HEALTH: Specialized rehabilitation is critical for traumatic brain injuries
Following the Independence Day holiday, this past weekend we aired a special encore program repeating talks with two memorable guests.
Kelley Fulkerson spoke about the Ann Arbor Rehabilitation Centers where she is the marketing and training specialist. This organization started 20 years ago, and helps those who have suffered a traumatic brain injury (including seniors).
They have a large professional staff able to deal with all facets of the rehabilitation process. Their rehab specialists also have degrees in social work or counseling.
Traumatic brain injury can occur from car accidents, strokes or other causes. Ann Arbor Rehab provides the services to rebuild social and professional skills. Their patients develop compensatory strategies to deal with their injuries.
They have a restaurant (Terry B's in Dexter) that employs many of their patients, providing an opportunity to develop skills and earn a paycheck.
Kelley also talked about Michigan House Bill 4936 that will limit auto insurance reimbursement for this type of rehabilitation. In theory the bill is supposed to reduce insurance premiums and decrease the number of uninsured motorists.
The fear is the bill will likely result in a cost shifting from auto insurance companies to health insurance organizations, and ultimately to the taxpayers. This bill may reduce premiums a few dollars, but it will be potentially devastating to those that need care for a traumatic brain injury. [Update - this bill stalled in the legislature but will likely reappear in some form.] To listen to our 12-minute discussion, click the audio link:
To get in touch with Kelley or the Ann Arbor Rehabilitation Centers, call 734-677-4600 or visit their website annarborrehab.com.
Photos by Sheila Doeden
With our second encore guest, we heard how the Ann Arbor Transportation Authority (also known as The Ride) helps seniors. We spoke with Mary Stasiak, the Manager of Community Relations at The Ride.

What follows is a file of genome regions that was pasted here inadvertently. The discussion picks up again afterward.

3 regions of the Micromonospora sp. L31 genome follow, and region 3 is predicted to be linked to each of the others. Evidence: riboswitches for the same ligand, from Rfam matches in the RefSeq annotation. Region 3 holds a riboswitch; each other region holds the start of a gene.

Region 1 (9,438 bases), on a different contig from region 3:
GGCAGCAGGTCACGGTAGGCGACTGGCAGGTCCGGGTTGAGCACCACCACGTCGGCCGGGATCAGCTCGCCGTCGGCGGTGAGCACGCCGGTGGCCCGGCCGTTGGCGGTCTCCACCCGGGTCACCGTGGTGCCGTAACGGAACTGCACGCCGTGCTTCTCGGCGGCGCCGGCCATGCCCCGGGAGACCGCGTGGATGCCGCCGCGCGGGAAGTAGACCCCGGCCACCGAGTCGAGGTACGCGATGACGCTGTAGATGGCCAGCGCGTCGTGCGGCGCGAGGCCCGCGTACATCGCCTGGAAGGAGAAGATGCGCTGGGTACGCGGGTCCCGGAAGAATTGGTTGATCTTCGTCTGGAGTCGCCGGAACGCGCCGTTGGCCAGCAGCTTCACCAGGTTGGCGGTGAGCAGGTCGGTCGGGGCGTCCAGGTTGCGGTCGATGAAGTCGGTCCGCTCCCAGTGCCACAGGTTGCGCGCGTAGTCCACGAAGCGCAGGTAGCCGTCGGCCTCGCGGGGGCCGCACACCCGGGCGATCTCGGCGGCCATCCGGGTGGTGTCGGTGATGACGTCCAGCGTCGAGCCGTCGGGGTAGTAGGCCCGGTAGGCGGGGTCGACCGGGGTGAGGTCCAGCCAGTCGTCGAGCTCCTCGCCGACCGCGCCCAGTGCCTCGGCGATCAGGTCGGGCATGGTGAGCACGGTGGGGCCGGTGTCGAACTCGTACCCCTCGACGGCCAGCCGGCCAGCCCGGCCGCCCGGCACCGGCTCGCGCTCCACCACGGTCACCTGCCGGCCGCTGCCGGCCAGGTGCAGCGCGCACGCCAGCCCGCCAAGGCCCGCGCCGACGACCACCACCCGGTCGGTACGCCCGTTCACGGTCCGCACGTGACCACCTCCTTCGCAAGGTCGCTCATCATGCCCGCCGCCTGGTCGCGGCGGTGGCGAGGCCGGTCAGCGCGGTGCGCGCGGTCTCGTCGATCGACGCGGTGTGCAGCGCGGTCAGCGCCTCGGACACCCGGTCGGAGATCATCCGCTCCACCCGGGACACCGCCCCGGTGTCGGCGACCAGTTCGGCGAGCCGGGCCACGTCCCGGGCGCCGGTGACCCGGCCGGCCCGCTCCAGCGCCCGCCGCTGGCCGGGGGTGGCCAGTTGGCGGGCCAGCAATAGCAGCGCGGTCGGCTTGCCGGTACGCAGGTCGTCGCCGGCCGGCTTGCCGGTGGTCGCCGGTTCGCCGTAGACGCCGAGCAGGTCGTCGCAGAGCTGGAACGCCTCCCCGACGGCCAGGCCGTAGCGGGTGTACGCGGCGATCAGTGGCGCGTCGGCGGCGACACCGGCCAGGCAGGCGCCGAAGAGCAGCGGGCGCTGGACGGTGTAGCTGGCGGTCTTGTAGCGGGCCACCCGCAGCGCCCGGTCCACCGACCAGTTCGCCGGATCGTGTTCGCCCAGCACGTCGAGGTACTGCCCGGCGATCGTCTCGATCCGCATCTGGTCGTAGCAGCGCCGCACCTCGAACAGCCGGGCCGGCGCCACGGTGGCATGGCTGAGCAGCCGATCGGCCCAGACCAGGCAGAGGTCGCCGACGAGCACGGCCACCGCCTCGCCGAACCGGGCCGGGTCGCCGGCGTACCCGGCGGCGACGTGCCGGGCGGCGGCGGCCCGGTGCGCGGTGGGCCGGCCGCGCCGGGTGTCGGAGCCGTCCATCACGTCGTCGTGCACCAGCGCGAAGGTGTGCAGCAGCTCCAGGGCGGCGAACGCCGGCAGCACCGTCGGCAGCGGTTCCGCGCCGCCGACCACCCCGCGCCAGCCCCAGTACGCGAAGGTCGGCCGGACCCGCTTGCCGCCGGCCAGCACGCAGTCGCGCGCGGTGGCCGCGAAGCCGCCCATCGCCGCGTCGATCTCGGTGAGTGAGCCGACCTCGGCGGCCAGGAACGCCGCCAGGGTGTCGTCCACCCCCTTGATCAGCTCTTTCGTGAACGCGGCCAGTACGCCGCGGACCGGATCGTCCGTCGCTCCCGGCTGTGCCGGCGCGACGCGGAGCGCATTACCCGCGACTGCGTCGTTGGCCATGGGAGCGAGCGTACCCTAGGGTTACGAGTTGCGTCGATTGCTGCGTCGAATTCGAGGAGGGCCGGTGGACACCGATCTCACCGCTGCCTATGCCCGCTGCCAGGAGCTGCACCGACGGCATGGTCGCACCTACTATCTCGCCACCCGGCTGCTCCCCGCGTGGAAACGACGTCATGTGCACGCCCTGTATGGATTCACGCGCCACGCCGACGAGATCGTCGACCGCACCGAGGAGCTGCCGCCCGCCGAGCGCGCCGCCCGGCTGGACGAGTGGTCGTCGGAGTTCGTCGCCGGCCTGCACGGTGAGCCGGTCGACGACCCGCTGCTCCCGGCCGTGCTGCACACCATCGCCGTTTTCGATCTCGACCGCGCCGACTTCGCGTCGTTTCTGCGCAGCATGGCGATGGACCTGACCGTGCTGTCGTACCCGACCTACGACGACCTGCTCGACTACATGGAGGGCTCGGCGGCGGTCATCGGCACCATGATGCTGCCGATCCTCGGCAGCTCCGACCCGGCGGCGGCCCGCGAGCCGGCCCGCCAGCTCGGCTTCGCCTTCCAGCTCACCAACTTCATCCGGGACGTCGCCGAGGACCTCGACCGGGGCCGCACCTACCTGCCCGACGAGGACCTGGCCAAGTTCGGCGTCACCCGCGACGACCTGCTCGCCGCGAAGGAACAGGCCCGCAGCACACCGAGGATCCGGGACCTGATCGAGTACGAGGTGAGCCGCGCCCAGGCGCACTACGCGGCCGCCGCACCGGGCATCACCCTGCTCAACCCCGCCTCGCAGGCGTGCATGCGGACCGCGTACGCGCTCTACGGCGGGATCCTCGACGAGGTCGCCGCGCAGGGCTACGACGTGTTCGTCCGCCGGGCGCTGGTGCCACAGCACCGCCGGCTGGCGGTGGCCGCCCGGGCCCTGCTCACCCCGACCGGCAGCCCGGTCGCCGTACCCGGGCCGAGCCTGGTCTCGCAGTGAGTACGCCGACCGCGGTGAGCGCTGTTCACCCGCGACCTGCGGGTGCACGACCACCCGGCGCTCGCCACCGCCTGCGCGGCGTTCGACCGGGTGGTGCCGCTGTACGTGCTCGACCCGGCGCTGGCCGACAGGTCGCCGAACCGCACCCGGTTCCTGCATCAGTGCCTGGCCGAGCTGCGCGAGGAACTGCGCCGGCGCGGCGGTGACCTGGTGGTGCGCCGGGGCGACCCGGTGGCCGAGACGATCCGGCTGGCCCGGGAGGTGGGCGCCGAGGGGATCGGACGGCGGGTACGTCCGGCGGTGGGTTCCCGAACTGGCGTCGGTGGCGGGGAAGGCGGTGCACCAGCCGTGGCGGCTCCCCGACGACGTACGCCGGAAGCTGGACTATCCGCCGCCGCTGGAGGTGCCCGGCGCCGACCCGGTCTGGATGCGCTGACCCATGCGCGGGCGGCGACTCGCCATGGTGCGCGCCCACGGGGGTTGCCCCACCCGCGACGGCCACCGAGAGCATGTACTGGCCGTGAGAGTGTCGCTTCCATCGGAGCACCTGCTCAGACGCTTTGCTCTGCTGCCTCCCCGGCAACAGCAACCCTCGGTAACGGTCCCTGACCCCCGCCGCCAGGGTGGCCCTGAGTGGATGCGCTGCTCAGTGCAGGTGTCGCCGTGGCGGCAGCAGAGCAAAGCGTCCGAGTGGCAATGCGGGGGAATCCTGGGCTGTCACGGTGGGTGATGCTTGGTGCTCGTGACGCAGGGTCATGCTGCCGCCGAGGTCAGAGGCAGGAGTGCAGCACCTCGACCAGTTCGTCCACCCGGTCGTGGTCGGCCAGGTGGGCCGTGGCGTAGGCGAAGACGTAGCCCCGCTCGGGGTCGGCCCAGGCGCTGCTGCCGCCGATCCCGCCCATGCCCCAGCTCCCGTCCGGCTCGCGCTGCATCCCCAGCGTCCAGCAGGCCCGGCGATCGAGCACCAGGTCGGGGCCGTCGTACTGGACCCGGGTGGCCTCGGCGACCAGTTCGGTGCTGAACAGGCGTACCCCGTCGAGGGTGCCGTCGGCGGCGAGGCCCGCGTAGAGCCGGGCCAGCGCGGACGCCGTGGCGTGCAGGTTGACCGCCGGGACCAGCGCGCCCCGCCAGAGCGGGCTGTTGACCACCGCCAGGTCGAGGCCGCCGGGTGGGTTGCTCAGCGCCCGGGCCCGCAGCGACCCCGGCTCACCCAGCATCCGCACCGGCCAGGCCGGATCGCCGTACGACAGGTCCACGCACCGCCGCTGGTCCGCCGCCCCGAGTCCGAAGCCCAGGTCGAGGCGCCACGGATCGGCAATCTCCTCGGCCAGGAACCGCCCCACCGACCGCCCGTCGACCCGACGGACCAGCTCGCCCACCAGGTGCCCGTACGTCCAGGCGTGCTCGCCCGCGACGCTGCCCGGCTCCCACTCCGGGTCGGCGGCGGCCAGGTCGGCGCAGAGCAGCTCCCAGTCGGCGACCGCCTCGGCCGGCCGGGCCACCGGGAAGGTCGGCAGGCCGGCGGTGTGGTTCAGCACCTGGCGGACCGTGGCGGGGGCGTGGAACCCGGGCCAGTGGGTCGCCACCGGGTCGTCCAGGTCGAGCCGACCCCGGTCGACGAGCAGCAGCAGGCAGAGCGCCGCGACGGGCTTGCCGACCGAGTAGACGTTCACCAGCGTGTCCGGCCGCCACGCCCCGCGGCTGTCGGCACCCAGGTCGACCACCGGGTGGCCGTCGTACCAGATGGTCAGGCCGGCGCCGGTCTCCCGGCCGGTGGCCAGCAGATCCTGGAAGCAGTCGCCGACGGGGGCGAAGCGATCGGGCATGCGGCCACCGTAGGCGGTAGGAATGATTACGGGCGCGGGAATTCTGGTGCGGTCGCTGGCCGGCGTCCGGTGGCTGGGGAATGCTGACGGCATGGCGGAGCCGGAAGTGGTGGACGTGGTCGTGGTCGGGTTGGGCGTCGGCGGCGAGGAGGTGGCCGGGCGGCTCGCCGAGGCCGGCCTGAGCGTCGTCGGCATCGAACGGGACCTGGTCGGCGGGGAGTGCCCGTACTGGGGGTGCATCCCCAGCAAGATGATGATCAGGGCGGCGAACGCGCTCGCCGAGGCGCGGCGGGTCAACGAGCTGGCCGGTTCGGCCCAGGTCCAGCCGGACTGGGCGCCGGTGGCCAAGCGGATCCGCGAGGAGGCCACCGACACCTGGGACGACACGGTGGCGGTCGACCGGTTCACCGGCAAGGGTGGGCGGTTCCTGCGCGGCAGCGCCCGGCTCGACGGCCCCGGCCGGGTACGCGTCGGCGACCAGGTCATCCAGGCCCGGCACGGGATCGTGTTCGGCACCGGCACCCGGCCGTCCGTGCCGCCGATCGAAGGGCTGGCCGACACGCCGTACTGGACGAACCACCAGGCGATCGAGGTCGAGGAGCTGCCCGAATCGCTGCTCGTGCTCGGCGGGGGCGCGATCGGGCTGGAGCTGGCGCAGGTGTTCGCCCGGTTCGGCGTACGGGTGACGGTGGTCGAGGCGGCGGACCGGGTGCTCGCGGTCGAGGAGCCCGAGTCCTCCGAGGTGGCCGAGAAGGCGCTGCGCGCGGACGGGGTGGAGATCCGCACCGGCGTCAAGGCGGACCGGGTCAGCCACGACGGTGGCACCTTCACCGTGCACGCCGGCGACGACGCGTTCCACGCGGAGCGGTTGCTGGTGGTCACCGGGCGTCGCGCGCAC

The Ride offers some terrific programs for seniors (and those with disabilities) to better enable them to get out of the house while living independently. The Fare Deal, for younger seniors age 60-64, provides a 50 percent reduction from the regular $1.50 bus fare.
The Good as Gold program is for those 65 and up and provides free rides. Another important benefit is a door-to-door shared ride service for only $3. The Ride also offers Senior Grocery Rides from many local senior communities to area grocery stores like Meijer, Kroger and Busch's.
The Ann Arbor Transportation Authority conducted a comprehensive 18-month effort to gather community input on transportation needs today and what's required for the future. After 70 public meetings and thousands of comments, the organization developed the transit master plan — a 30-year vision, with a nearer term five-year plan.
A group of "financial wizards" have offered their services for a financial task force. This committee is exploring the options to fund the improved transit, to determine the reasonable and do-able alternatives.
This year, The Ride is responding is to a pressing need, increasing service between Ann Arbor and Ypsilanti, on the Washtenaw Avenue corridor — doubling the bus frequency during the peak commute times.
To hear our 13-minute talk, click the audio link:
To get in touch with Mary or the Ann Arbor Transit Transportation, call 734-996-0400 or visit their website theride.org.